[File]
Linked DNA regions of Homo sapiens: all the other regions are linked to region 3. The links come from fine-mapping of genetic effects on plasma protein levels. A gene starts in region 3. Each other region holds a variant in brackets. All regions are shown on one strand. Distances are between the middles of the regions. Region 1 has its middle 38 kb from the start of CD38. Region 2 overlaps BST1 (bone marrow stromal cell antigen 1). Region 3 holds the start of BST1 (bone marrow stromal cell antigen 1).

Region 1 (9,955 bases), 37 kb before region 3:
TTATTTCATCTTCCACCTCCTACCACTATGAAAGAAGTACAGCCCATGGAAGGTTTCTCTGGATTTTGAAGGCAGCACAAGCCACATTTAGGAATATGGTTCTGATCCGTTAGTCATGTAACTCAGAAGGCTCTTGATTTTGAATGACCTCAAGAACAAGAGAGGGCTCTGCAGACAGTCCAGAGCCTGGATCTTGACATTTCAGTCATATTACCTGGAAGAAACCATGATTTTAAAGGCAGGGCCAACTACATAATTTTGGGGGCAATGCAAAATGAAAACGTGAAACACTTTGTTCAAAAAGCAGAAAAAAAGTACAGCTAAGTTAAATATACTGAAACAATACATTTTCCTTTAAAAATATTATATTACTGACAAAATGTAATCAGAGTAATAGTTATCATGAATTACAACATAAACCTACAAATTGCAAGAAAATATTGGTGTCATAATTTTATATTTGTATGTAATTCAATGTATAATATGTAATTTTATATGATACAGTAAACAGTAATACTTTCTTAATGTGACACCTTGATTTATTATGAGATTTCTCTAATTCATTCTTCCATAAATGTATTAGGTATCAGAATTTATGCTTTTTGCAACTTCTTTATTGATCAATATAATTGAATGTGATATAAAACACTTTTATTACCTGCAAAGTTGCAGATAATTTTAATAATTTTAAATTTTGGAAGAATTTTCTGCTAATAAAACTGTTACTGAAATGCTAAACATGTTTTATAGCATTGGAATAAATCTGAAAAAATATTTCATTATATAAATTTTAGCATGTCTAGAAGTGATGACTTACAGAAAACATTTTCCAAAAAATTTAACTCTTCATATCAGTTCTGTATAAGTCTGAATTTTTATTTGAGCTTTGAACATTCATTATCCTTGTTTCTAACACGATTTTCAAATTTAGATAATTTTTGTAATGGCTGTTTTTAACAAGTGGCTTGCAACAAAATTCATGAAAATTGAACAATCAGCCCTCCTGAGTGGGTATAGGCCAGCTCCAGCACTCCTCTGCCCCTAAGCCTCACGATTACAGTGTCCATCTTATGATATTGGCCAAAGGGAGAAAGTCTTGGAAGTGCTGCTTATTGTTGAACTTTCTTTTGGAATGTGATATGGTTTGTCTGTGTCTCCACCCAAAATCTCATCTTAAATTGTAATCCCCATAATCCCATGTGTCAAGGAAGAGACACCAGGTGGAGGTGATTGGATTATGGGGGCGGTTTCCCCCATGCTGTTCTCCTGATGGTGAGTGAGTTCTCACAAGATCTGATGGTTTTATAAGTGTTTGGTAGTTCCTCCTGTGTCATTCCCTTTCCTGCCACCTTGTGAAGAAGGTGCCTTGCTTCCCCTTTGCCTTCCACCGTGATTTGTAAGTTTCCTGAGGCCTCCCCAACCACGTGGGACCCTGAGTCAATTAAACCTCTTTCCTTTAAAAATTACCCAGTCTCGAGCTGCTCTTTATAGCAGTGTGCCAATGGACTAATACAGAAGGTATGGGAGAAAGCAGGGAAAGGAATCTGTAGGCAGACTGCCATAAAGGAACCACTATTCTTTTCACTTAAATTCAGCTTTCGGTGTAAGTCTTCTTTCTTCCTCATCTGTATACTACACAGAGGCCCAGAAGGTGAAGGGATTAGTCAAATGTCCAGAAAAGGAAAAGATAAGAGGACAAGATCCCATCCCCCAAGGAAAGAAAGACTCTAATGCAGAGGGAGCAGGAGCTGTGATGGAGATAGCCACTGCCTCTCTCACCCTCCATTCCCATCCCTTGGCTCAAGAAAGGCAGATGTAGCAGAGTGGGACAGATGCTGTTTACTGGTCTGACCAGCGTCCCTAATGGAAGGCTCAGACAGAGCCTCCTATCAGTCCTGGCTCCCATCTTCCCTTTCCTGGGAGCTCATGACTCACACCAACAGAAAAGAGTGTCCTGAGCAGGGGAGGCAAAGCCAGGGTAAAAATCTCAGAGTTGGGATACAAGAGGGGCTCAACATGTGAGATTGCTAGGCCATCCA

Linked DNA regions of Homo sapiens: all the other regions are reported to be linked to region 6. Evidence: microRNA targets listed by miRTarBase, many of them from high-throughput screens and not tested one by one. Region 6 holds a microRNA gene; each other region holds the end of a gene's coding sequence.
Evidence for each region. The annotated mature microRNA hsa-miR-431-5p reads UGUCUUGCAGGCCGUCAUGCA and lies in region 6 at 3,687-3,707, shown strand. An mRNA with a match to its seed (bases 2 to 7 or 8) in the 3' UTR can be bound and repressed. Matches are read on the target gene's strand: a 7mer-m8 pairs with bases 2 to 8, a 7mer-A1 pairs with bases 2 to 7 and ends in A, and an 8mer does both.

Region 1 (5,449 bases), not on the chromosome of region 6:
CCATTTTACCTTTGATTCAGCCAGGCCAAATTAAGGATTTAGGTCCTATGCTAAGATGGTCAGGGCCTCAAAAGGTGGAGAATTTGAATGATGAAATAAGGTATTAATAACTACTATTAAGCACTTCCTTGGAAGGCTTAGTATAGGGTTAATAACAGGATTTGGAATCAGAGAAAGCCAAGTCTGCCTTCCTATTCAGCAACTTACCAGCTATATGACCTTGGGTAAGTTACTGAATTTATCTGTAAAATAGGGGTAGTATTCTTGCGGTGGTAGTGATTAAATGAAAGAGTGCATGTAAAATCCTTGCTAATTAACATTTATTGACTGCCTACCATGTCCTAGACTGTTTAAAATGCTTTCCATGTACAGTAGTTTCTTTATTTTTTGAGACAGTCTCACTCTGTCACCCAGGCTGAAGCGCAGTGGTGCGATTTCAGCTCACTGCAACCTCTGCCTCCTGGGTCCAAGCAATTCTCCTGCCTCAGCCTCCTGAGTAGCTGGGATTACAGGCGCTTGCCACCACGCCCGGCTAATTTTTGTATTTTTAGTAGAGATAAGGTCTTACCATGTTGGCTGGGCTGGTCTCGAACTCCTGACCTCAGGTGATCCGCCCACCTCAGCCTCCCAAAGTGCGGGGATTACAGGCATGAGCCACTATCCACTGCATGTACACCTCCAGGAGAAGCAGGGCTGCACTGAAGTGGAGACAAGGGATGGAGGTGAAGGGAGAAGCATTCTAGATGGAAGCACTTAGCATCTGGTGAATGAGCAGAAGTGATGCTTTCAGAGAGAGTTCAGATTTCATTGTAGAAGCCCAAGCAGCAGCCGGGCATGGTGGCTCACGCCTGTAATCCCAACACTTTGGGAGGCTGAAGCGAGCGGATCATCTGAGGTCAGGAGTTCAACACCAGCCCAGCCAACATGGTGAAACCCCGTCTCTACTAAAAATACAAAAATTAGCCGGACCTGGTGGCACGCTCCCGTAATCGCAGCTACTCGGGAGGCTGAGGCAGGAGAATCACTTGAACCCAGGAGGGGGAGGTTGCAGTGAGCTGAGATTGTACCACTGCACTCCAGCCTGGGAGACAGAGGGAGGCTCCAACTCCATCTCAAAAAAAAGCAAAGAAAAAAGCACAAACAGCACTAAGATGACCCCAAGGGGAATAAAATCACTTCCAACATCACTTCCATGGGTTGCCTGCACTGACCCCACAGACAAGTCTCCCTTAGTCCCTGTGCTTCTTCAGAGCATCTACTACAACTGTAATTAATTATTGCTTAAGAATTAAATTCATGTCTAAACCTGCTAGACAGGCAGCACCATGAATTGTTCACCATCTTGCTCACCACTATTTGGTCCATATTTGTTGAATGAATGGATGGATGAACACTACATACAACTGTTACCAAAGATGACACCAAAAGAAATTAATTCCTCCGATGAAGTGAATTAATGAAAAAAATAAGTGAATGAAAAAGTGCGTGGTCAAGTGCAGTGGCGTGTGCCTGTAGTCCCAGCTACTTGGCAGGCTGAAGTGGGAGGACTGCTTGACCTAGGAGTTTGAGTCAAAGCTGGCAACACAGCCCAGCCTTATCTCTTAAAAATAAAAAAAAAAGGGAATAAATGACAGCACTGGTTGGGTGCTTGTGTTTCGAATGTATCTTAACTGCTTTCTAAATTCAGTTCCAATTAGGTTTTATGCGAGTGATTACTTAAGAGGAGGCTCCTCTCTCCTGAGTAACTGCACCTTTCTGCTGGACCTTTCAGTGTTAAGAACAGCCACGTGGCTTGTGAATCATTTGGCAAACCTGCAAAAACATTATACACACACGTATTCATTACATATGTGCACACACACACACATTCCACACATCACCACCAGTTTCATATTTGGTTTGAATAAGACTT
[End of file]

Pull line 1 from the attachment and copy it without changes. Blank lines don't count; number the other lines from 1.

Linked DNA regions of Homo sapiens: all the other regions are linked to region 3. The links come from fine-mapping of genetic effects on plasma protein levels. A gene starts in region 3. Each other region holds a variant in brackets. All regions are shown on one strand. Distances are between the middles of the regions. Region 1 has its middle 38 kb from the start of CD38. Region 2 overlaps BST1 (bone marrow stromal cell antigen 1). Region 3 holds the start of BST1 (bone marrow stromal cell antigen 1).